These principles include, among other things, that EPA should limit its inquiry to the three specific authorization criteria identified in section 209(e)(2)(A),
and that EPA should give substantial deference to the policy judgments California has made in adopting its regulations. In previous waiver decisions, EPA has stated that Congress intended EPA's review of California's decision-making be narrow. EPA has rejected arguments that are not specified in the statute as grounds for denying a waiver:
The law makes it clear that the waiver requests cannot be denied unless the specific findings designated in the statute can properly be made. The issue of whether a proposed California requirement is likely to result in only marginal improvement in California air quality not commensurate with its costs or is otherwise an arguably unwise exercise of regulatory power is not legally pertinent to my decision under section 209, so long as the California requirement is consistent with section 202(a) and is more stringent than applicable Federal requirements in the sense that it may result in some further reduction in air pollution in California.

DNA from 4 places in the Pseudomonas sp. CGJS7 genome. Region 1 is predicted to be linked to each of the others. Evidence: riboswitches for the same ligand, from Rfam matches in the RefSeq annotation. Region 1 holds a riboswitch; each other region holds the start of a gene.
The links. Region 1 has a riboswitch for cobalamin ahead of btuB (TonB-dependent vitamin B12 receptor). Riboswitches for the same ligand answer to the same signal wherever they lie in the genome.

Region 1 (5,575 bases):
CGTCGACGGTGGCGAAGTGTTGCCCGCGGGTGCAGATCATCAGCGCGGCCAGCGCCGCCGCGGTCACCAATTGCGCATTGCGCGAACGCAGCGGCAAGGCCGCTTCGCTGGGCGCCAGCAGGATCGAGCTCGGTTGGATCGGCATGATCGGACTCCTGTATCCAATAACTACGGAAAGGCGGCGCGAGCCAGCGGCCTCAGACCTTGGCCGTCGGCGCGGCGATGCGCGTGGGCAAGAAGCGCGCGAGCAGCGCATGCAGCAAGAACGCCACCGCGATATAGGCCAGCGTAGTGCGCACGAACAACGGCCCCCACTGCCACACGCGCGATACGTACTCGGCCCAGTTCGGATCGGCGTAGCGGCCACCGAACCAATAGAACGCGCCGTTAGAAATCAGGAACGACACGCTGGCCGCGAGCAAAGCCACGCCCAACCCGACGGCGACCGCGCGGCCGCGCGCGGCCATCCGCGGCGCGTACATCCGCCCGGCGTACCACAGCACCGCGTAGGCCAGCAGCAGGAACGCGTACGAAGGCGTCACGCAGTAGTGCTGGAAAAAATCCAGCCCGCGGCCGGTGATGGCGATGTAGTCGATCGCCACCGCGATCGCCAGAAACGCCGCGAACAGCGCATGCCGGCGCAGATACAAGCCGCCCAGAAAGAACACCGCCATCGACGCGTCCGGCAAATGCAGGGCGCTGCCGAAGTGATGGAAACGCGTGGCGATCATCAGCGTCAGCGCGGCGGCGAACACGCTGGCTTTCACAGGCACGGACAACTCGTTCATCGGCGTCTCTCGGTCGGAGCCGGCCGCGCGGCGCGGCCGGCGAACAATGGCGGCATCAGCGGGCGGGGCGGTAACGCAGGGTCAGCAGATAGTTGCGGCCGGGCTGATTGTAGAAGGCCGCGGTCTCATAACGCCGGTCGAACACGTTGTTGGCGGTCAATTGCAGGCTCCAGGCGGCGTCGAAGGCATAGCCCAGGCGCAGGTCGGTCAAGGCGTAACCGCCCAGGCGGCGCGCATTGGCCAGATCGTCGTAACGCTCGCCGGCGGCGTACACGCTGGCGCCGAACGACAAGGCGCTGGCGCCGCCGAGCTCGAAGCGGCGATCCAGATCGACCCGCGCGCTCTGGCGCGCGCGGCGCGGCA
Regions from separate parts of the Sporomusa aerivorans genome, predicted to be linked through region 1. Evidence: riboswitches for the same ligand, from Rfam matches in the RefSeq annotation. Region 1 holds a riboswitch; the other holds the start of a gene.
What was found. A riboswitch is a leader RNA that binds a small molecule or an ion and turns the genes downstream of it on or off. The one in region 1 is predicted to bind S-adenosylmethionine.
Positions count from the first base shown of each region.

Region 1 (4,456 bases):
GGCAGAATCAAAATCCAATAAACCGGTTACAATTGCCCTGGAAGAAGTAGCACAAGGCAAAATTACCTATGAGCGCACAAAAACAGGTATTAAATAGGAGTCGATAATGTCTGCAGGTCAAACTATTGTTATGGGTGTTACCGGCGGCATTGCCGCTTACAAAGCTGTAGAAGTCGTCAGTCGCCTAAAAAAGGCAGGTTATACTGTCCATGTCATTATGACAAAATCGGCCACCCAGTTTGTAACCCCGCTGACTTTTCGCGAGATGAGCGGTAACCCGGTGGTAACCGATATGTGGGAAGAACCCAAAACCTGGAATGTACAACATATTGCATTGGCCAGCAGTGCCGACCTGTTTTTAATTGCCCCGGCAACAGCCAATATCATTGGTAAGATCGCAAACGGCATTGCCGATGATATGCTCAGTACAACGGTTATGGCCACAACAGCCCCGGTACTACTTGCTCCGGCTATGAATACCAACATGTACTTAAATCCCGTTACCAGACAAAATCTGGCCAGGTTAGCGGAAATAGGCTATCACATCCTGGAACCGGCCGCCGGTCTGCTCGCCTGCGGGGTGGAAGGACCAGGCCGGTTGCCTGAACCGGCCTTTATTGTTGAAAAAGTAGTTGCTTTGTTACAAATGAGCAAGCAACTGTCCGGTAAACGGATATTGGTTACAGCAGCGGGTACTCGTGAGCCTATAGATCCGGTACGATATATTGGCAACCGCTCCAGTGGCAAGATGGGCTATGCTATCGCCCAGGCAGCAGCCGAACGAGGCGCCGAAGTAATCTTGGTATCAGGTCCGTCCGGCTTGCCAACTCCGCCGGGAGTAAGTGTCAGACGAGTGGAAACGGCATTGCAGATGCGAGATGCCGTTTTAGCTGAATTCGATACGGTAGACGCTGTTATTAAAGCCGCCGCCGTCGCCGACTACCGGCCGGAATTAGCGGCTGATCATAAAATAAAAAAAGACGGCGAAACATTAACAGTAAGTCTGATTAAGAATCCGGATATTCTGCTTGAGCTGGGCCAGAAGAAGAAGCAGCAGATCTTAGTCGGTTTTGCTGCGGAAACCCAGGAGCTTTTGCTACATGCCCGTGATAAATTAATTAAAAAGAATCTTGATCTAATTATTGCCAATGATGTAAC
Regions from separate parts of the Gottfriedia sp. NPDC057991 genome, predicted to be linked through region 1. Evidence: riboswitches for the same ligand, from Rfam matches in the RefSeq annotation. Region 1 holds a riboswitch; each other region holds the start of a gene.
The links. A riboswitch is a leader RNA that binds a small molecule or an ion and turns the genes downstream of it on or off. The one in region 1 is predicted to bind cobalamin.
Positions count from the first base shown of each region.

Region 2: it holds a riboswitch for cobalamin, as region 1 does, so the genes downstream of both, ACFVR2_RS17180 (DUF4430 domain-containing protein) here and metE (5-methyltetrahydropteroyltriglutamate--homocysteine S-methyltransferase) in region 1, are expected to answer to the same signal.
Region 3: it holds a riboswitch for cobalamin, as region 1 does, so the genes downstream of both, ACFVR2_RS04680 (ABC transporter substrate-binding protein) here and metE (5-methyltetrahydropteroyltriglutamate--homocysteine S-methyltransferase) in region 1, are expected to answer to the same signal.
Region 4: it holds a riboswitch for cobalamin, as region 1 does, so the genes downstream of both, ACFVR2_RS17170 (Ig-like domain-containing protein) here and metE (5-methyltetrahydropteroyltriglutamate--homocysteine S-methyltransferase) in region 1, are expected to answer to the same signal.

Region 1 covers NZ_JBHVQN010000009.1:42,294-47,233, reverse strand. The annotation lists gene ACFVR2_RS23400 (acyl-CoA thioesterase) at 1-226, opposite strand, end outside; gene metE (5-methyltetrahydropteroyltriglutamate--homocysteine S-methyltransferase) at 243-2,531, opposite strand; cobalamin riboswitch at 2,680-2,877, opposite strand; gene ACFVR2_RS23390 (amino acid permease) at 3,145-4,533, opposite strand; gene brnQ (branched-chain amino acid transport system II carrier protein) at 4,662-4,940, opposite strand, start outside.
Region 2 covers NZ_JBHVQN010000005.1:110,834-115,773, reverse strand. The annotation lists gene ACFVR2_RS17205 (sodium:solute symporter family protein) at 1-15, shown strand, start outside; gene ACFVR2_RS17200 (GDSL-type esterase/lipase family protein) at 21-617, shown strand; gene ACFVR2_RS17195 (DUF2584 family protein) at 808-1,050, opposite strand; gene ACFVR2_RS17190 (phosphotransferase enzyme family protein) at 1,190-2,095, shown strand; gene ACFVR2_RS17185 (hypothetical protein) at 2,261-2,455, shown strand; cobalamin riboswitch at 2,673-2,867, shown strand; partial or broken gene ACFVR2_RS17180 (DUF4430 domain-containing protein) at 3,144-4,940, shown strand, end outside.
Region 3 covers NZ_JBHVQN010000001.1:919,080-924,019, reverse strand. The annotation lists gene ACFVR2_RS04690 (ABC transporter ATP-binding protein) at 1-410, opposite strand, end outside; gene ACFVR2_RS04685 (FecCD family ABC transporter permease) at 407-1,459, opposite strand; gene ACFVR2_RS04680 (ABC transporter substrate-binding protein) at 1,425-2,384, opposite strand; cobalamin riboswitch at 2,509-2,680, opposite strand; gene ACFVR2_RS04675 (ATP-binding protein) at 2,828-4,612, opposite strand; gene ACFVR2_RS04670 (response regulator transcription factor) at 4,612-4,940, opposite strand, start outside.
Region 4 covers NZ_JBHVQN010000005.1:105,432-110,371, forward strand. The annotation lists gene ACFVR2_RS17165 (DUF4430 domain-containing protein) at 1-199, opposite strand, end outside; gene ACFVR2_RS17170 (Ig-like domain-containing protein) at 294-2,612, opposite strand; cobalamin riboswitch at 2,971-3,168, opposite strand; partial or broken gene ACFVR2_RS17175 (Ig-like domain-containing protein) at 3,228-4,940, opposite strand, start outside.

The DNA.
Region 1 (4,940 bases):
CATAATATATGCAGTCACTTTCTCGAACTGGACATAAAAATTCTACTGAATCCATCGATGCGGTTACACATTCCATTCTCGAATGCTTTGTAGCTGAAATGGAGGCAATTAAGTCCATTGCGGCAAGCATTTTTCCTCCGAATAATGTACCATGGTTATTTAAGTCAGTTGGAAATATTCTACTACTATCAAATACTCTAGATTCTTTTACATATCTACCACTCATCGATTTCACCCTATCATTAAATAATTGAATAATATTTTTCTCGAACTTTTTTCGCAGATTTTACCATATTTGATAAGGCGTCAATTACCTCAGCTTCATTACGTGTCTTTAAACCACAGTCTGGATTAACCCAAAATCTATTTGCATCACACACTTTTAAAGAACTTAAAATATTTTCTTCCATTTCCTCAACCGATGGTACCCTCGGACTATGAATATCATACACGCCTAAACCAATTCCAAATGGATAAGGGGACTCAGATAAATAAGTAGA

This principle of narrow EPA review has been upheld by the U.S. Court of Appeals for the District of Columbia Circuit.
Thus, EPA's consideration of all the evidence submitted concerning an authorization decision is circumscribed by its relevance to those questions that may be considered under section 209(e)(2)(A).
C. Within-the-Scope Determinations
If California amends regulations that were previously authorized by EPA, California may ask EPA to determine that the amendments are within the scope of the earlier authorization. A within-the-scope determination for such amendments is permissible without a full authorization review if three conditions are met. First, the amended regulations must not undermine California's previous determination that its standards, in the aggregate, are as protective of public health and welfare as applicable federal standards. Second, the amended regulations must not affect consistency with section 209 of the Act, following the same criteria discussed above in the context of full authorizations. Third, the amended regulations must not raise any “new issues” affecting EPA's prior authorizations.
D. Deference to California
In previous waiver decisions, EPA has recognized that the intent of Congress in creating a limited review based on the section 209(b)(1) criteria was to ensure that the federal government did not second-guess state policy choices. This has led EPA to state: